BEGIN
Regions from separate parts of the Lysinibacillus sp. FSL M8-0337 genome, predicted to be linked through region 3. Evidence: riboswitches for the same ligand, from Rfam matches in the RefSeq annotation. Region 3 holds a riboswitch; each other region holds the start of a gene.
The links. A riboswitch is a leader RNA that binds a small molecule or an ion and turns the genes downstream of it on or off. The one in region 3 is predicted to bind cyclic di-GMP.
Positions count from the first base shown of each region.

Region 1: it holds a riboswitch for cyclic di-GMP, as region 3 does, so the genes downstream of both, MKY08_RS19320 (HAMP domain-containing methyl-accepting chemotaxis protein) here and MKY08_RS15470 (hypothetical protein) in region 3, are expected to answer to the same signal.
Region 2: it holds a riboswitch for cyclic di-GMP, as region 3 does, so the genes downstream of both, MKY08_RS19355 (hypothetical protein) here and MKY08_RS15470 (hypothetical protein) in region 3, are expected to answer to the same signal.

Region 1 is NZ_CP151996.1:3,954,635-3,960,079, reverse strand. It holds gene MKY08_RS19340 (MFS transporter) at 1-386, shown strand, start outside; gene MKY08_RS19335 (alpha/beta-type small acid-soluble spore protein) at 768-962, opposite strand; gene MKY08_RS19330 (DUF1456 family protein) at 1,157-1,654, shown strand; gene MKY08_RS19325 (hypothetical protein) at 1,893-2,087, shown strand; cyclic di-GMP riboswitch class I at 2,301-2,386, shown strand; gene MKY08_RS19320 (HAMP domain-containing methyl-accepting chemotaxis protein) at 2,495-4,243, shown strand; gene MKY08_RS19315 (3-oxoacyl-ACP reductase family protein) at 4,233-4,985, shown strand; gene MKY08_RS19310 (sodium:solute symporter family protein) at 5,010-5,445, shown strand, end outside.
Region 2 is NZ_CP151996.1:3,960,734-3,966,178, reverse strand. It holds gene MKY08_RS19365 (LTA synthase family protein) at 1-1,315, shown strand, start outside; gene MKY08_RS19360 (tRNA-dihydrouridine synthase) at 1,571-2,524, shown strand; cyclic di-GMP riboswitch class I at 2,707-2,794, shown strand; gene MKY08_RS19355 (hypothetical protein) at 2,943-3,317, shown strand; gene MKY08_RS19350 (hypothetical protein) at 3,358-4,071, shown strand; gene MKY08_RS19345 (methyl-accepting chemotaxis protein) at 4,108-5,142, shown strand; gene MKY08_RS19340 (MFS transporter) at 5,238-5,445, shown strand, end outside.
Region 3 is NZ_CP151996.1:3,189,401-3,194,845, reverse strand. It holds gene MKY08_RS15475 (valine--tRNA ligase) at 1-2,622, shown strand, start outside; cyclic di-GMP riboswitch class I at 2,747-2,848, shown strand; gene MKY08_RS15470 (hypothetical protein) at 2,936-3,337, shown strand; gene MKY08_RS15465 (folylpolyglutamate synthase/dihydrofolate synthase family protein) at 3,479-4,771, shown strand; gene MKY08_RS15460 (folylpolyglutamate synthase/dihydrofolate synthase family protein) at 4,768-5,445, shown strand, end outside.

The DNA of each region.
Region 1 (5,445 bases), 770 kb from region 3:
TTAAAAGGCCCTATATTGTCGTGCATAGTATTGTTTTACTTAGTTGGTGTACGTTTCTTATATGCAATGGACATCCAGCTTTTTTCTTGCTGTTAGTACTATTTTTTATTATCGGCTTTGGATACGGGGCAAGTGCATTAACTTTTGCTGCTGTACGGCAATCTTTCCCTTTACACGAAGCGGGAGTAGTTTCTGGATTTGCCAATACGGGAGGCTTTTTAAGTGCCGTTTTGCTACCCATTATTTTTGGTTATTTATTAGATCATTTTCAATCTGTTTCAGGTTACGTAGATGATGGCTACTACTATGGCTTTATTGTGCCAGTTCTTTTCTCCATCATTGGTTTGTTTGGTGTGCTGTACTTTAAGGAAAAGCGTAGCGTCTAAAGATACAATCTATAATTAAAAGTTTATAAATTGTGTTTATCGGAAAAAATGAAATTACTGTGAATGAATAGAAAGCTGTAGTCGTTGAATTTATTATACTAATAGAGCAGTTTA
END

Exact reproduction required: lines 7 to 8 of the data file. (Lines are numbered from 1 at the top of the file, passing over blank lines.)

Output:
Region 2 is NZ_CP151996.1:3,960,734-3,966,178, reverse strand. It holds gene MKY08_RS19365 (LTA synthase family protein) at 1-1,315, shown strand, start outside; gene MKY08_RS19360 (tRNA-dihydrouridine synthase) at 1,571-2,524, shown strand; cyclic di-GMP riboswitch class I at 2,707-2,794, shown strand; gene MKY08_RS19355 (hypothetical protein) at 2,943-3,317, shown strand; gene MKY08_RS19350 (hypothetical protein) at 3,358-4,071, shown strand; gene MKY08_RS19345 (methyl-accepting chemotaxis protein) at 4,108-5,142, shown strand; gene MKY08_RS19340 (MFS transporter) at 5,238-5,445, shown strand, end outside.
Region 3 is NZ_CP151996.1:3,189,401-3,194,845, reverse strand. It holds gene MKY08_RS15475 (valine--tRNA ligase) at 1-2,622, shown strand, start outside; cyclic di-GMP riboswitch class I at 2,747-2,848, shown strand; gene MKY08_RS15470 (hypothetical protein) at 2,936-3,337, shown strand; gene MKY08_RS15465 (folylpolyglutamate synthase/dihydrofolate synthase family protein) at 3,479-4,771, shown strand; gene MKY08_RS15460 (folylpolyglutamate synthase/dihydrofolate synthase family protein) at 4,768-5,445, shown strand, end outside.